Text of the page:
I’ve been very open on social media about how my transition into motherhood has shaped my identity, especially as it pertains to my work. I am a verbal processor. If you’re my friend (or hell, if you follow me on Instagram), you know this well. Jon and I had date night last week (which, guys – prioritizing this is a marriage game-changer – but more on that later) and I had a huge emotional breakthrough about who I am. Hunched over my brown butter gnocchi, I realized and admitted that I’m leading a double life.
Each week, we share four things with one another:
- The best part
- The hardest part
- Something we’re proud of ourselves for
- Something we’re proud of the other for
Last night, I shared that the best part of my week was Tuesday. On Tuesdays, I don’t have childcare. On Tuesdays – like every day – I nurse Zuri when she wakes up (while still being asleep myself) and make coffee while she bangs toys on her highchair. But on Tuesdays at 8:20, I do not take her to our nanny, I do not check my email, and I do not brush my hair. On Tuesdays, I am Mama. I recite shapes and animal sounds and read Peek-A-Who for the eleventh time. I nurse and pump and mush up avocado. I wash tiny socks and wipe down plastic toys – and I love it all. I really do. But Tuesdays are HARD. I struggle with balance and letting my Not-Mama to-do list weigh on my mind. As I squeak Sophie, I’m thinking about the email I never finished writing. I want to be present with my daughter but I find myself impatiently watching the clock because of all that I need to accomplish during nap time.
Last Tuesday, though, I found that elusive balance. I really played and I really enjoyed it. I cuddled and sniffed her and laughed at all her new sounds. I did some business goal setting during nap time but I worked slowly – sipping my second cup of coffee – and enjoyed the quiet. This was a huge victory for me.
As I shared this with Jon, I realized that the hardest part of Tuesdays isn’t that I don’t have help. It’s that I feel like one of two very different people. I’m on one side of the identify fence and then the next day, I climb over to become my driven and creative self at my “other job”.
I am two people at once. This double life feels unnatural and yet, I wouldn’t have it any other way.
I left the house the other day with mascara and real pants on, shocking even myself. As I crossed my front yard, a passerby did the neighborly smile-and-wave and I reciprocated. I immediately felt like an imposter. This person got a glimpse of just one side of me. Showered, unfrazzled, and (gasp) carrying a purse, I wanted to chase them down the street yelling, “You don’t know me! I’m not just on my way to the eye doctor, I’m Zuri’s mom.”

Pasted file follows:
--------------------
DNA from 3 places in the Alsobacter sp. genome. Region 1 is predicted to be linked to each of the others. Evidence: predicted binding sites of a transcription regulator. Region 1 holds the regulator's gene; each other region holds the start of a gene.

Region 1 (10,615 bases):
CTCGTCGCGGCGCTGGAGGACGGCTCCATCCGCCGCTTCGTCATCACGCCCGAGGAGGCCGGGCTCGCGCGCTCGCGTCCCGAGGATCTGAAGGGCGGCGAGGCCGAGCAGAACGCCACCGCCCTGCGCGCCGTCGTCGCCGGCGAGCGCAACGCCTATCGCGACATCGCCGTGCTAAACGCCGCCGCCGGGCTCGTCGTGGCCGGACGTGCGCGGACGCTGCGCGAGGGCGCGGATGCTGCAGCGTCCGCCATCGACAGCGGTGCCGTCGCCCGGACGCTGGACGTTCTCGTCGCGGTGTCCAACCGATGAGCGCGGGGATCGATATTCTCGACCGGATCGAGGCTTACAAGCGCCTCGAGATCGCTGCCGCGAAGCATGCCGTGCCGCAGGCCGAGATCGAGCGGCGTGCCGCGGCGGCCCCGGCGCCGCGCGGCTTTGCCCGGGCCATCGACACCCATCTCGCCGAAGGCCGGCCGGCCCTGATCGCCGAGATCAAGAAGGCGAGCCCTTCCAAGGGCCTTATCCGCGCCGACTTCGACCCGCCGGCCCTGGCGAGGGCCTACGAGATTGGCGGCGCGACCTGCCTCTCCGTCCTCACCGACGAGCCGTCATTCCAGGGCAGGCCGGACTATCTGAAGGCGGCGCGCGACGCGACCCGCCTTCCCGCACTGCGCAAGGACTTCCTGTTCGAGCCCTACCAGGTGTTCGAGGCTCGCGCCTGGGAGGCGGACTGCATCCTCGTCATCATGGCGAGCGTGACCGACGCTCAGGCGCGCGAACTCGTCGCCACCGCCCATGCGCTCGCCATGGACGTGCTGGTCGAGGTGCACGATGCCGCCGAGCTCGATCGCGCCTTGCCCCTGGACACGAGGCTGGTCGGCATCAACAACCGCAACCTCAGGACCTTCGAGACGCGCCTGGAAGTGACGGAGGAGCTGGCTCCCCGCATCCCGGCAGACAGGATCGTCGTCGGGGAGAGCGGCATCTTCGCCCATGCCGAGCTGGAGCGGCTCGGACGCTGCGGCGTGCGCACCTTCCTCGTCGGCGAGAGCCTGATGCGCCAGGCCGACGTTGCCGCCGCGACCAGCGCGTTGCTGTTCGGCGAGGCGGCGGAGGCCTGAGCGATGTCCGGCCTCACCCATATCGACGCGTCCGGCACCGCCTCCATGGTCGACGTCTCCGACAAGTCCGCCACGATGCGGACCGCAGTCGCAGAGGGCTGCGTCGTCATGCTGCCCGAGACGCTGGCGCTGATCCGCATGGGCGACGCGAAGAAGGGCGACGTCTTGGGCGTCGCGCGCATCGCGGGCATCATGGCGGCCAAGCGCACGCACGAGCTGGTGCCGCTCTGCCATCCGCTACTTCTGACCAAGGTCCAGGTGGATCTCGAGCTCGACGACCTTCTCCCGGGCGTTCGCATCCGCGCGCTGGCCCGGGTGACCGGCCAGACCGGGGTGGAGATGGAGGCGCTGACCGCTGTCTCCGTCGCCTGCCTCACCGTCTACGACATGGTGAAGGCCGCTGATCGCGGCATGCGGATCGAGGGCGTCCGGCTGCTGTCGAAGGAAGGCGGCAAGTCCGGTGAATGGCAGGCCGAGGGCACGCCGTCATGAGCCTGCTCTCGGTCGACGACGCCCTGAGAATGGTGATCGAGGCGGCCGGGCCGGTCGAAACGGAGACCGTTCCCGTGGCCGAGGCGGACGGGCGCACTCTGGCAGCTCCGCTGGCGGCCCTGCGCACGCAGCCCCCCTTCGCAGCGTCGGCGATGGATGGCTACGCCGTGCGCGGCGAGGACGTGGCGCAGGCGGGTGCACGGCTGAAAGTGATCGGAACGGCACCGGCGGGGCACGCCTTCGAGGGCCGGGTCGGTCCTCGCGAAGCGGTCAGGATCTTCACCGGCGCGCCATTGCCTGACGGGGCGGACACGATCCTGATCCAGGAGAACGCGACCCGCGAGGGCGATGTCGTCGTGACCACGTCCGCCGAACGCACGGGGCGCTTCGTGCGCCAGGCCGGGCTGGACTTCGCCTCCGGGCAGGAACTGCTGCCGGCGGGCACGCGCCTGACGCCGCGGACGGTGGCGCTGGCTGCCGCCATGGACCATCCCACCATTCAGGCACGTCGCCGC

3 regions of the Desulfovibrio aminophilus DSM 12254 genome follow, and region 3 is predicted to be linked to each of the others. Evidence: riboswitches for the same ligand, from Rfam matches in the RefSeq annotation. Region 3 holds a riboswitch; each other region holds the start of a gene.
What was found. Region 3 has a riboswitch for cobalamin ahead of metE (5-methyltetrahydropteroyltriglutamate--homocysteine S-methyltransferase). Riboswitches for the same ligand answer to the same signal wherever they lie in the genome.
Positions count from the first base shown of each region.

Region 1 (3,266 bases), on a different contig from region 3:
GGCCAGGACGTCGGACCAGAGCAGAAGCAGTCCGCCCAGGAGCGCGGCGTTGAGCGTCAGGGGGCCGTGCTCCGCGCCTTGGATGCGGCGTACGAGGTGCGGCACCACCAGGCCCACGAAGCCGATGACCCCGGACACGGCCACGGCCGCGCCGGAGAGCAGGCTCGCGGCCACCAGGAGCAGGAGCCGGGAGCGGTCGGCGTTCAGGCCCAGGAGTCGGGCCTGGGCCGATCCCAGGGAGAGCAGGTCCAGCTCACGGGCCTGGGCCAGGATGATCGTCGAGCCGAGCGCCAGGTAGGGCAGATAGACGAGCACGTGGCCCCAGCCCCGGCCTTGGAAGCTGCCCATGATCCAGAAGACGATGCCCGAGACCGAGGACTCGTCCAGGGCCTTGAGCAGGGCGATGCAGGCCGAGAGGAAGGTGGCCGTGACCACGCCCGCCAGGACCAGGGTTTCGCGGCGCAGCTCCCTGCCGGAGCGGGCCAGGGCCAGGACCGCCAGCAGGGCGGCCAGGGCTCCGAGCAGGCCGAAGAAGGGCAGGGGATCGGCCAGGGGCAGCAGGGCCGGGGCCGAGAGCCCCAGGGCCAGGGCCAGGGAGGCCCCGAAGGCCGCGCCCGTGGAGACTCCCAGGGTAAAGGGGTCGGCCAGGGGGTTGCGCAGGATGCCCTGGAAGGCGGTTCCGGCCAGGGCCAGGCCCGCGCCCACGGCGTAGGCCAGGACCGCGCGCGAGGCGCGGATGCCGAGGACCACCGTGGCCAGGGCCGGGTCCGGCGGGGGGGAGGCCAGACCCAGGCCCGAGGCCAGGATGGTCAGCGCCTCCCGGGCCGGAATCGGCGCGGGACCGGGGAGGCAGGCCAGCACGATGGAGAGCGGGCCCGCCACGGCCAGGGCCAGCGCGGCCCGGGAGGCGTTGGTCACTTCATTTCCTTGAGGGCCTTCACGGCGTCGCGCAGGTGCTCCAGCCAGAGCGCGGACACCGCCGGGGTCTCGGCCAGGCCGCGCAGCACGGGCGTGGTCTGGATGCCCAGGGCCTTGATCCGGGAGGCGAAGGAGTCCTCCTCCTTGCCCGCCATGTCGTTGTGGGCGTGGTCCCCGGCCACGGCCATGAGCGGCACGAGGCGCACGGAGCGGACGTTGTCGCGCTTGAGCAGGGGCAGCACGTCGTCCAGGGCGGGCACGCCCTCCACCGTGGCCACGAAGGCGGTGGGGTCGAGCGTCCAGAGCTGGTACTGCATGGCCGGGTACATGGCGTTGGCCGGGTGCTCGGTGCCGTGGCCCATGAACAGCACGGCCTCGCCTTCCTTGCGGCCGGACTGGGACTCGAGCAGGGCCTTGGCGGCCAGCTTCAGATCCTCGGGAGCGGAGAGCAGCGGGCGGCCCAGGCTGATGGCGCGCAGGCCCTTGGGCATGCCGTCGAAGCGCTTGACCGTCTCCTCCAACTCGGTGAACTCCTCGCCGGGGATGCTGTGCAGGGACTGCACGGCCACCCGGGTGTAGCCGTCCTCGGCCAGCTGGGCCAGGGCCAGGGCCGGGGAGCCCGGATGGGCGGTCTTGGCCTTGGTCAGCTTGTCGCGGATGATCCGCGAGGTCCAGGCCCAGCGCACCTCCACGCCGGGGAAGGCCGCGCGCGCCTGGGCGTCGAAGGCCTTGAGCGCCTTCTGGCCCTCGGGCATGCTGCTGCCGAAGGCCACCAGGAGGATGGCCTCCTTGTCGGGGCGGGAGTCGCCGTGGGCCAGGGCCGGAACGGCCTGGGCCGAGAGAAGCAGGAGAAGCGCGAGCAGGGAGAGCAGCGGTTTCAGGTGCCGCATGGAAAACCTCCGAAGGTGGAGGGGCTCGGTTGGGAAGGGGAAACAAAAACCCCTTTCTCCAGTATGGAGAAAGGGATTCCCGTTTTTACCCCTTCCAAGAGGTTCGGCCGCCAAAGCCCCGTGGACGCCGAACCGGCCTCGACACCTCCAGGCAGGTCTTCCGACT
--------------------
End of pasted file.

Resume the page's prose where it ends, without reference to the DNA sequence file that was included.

We were at a brewery a few weeks ago after a ski trip and we barged in, stroller and squealy baby in tow. I took Zuri to the bathroom for a diaper change and as I schlepped back to the table – wiggly girl on one side and the diaper bag hanging off the other – I table of twenty-something women stared as I crossed the room. Not in an ugly way, but their gaze just … lingered. And again, I felt like an imposter. I wanted to exclaim, “You don’t know me! I’m not just a sweaty mom, I run a successful design business.”
And that’s just it, isn’t it? At any given time, we’re just a *little* more on one side of the proverbial fence than the other. I’ll always be a little more “mom” on Tuesdays (and Fridays and Saturdays and Sundays) and a little more “business” on the other days. But both of these people are very, very me.
My internal battle is this: How do I honor both of these women? How can I be two people and be them well? If you’ve made it this far, I bet you’re ready for my magic solution to these looming questions. I hate to tell you this, but there isn’t one.
“I’m still figuring out who I am. It works itself out. It’s a process, but not a linear one.”
Can I get an AMEN? I don’t know how to be the perfect combination of my two identities. I don’t know how to switch seamlessly between the two. I don’t know how my sense of self will change as Zuri grows. I don’t know how my business (businesses?) will change as Zuri grows. But, I’ll always fight for both of these women to be seen. They’re both me and they’re both important.
This I know: There is room for both.